Before establishing Saal Design 29 years ago, I studied Fine Art and worked as a watercolour artist and gallery curator. Art has always been my one true passion. However, I found the life of an artist unfulfilling. The hours of solitary studio time day after day were difficult and I craved human interaction and collaboration. It was this that motivated my transition into the world of interiors. As an interior designer I am able to collaborate with every client and create a different kind of art. I can apply all my artistic knowledge of colour psychology, pattern and shape and help someone create a home. This work was fulfilling and realised all of my passions.

Although my role had changed, artwork always remained one of my main sources of inspiration. Seeing a stunning piece of art wakes me up and revitalizes my mind. It feeds my work as an interior designer and encourages me to push the boundaries. I think artwork can do this for anyone, whether they have a creative mind or not. 

Paul Gauguin,  The Wave , 1888

Paul Gauguin, The Wave, 1888

Frank Auerbach,  Head of Gerda Boehm,  1965

Frank Auerbach, Head of Gerda Boehm, 1965

Bowie once said that art was “the only thing” he’d ever wanted to own. “It has always been for me a stable nourishment. I use it. It can change the way I feel in the mornings,” he said. “The same work can change me in different ways, depending on what I’m going through.” Art has a powerful ability to effect our subconscious and this makes the task of selecting artwork for the home incredibly important. 


Colour: The colour palette of a piece of art can affect us significantly. If colours contrast heavily with the rest of a room, it can make the viewer feel unsettled. It is important to take the characteristics and psychology of colour into account. Bright colours are generally happy and exciting and work best in rooms with a lot of natural light. Certain tones of blue make us feel more awake. Lighter colours and greens are calming. Dark colours create a more subdued, sultry atmosphere.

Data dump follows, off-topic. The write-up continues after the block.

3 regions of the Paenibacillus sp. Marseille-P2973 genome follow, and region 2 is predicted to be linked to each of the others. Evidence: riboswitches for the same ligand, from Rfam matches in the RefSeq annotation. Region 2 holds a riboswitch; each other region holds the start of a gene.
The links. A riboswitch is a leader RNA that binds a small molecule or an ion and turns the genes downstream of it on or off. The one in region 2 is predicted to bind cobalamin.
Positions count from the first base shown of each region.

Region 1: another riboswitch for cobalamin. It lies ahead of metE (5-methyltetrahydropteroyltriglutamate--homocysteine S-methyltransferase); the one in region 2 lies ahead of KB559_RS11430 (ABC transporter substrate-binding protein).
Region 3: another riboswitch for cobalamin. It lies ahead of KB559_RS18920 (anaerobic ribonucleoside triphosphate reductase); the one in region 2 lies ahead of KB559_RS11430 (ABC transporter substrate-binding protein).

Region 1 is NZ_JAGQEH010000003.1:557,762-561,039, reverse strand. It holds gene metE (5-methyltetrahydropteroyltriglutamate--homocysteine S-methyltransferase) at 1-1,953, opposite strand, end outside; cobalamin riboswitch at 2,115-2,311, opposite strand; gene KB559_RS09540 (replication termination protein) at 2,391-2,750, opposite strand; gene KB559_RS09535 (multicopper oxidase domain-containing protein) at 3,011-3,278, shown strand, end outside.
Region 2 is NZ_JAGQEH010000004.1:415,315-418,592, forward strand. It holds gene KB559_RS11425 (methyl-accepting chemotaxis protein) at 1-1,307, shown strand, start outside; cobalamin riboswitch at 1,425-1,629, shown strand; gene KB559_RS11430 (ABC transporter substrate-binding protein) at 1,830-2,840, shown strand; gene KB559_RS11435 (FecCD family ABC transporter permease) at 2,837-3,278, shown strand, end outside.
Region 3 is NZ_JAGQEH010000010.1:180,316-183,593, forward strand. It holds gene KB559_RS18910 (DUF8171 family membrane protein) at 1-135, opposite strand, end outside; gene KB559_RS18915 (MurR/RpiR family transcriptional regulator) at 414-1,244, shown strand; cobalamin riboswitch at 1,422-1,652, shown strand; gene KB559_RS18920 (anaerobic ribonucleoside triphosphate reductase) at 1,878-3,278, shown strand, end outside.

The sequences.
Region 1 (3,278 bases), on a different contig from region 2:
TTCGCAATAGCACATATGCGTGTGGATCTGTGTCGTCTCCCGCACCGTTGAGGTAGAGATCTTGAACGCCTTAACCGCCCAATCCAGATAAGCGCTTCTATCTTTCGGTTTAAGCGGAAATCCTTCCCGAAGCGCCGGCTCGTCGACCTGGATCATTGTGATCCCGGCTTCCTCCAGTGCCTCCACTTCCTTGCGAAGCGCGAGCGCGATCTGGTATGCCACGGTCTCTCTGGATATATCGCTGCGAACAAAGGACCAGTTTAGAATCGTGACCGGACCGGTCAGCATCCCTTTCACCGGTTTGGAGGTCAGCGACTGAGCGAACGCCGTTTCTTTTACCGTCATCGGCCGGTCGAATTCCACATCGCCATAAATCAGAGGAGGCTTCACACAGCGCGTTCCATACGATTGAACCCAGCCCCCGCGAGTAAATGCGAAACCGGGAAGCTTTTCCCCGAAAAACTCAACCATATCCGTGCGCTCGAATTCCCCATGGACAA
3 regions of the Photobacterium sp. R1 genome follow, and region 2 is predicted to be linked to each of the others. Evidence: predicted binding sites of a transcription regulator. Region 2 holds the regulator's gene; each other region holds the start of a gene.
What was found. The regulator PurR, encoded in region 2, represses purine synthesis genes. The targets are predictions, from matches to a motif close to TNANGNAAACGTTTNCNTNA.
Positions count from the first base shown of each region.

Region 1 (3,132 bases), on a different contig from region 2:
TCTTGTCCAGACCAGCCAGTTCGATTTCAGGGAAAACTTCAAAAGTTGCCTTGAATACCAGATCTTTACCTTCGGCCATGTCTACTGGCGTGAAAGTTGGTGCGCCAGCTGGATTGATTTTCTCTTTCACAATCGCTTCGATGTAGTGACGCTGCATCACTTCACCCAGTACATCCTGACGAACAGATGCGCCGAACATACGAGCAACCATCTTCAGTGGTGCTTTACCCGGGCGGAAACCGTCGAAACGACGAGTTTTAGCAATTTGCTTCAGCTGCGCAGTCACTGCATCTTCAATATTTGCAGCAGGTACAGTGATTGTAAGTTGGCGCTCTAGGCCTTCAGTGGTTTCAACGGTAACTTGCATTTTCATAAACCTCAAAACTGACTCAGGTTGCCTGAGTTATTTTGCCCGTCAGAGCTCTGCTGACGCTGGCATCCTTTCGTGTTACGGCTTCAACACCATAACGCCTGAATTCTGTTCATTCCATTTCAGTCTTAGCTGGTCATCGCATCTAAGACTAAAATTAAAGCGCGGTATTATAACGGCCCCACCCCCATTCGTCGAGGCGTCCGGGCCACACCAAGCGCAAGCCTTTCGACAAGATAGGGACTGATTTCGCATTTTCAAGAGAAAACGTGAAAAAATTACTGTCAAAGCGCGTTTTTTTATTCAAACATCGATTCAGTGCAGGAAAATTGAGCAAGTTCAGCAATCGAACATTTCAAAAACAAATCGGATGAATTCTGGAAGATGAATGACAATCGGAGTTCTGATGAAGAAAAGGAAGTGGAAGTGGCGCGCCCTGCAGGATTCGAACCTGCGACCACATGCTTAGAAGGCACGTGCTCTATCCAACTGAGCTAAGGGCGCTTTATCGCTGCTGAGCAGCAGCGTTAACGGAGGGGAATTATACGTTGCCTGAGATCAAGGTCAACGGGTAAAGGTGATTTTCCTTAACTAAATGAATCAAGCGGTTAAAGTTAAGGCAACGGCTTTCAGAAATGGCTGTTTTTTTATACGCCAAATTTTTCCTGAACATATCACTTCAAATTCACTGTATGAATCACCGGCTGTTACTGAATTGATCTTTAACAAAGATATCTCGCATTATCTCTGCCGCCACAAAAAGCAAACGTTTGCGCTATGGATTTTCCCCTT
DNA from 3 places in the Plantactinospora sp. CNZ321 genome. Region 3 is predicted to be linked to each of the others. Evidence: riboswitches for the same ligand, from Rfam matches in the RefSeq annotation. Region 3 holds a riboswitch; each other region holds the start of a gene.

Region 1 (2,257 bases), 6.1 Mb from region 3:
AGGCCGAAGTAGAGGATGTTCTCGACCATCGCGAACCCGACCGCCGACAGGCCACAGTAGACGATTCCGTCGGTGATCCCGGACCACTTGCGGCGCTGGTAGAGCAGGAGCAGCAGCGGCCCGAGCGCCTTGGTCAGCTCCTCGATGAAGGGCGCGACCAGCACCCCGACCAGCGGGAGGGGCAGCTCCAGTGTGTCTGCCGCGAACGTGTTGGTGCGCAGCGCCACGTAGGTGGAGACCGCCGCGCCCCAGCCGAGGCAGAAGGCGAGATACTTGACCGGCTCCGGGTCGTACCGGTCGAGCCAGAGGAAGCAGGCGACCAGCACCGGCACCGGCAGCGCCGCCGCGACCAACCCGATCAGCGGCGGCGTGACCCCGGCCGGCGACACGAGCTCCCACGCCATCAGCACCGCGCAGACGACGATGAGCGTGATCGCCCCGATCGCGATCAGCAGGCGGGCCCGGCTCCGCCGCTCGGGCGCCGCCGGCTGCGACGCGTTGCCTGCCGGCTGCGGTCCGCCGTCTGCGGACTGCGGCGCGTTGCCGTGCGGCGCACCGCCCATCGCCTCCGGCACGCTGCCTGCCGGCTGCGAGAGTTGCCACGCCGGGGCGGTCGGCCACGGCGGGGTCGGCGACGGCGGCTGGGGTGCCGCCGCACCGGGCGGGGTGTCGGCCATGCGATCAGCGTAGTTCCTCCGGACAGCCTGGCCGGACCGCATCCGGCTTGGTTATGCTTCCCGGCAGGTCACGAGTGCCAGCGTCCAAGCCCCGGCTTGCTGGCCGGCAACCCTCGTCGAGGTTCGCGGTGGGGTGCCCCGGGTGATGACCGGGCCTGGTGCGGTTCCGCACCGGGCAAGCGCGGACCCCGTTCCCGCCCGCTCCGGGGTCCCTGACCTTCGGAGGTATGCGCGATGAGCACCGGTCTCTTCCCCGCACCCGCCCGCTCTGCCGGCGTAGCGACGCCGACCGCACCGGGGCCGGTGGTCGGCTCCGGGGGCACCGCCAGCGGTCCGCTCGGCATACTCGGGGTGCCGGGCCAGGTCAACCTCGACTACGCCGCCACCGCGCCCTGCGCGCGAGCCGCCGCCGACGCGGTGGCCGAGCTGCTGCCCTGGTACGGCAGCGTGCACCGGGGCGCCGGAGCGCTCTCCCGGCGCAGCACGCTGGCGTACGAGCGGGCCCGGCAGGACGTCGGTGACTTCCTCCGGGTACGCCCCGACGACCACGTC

Jo Taylor , Blood Horse II  The light colours of this piece, along with the elements of blue and strong lines have a refreshing and energizing effect on the mind.

Jo Taylor, Blood Horse II

The light colours of this piece, along with the elements of blue and strong lines have a refreshing and energizing effect on the mind.

What does it mean: I find the most interesting pieces of art are ones that mean something to its owner. Whether it is an investment piece or a framed doodle, it is valuable and important. It has been selected with thought or from a gut instinct that couldn’t be ignored - it isn’t simply filling a space on the wall.  Psychologist Samuel Gosling did a study that revealed that the space we create for ourselves can tell a stranger more about us in 15 minutes than if we spent quality time socializing with them over the course of weeks. Our homes are an extension of ourselves and what we choose to put on the wall tells a story.

Dame Barbara Hepworth,  Sea Form (Porthmeor) , 1958

Dame Barbara Hepworth, Sea Form (Porthmeor), 1958

Watercolour of a twig I loved the texture of and couldn't leave behind

Watercolour of a twig I loved the texture of and couldn't leave behind

Placement: Less is more. Try to give the artwork the wall space it deserves so that the eye can truly take it in. If you have more artwork than wall space then maybe try to rotate what you have on the walls instead of cramming them all on. This is also great even if you only have a few pieces. Seeing the artwork in a new space is exciting and gives the viewer an opportunity to appreciate the piece, quite literally, in a new light.

Please enquire for details

Please enquire for details

Nancy Knight ,  Abstract Watercolour

Nancy Knight, Abstract Watercolour

Even with this knowledge, the process of finding artwork can be a daunting one. However, art sourcing for my clients is one of my favourite tasks. I love exploring galleries and discovering new artists. It is a great honor to be trusted with something so personal. I also feel very privileged when clients ask me to work with art they have already collected. I love when a piece of art is the source of inspiration for an entire project. I have had clients come to me having invested in their first piece of art and we have gone on to develop a whole scheme and room flow to support it. They loved their artwork and now a had a space that enhanced and elevated it. I feel very lucky when I get to share art with a client and collaborate in this way.

Pablo Picasso,  Portrait of Dora Maar , 1937

Pablo Picasso, Portrait of Dora Maar, 1937

Kandinsky,  Composition VIII , 1923

Kandinsky, Composition VIII, 1923

Pablo Picasso said ‘the purpose of art is washing the dust of daily life off our souls.’ This is why art is my ultimate inspiration, it exercises my soul and gives me perspective. I believe it is one of the most important tools available to an interior designer and to the world.

If you are seeking any help with artwork or art sourcing, don’t hesitate to get in touch:

Some artwork that has recently inspired me: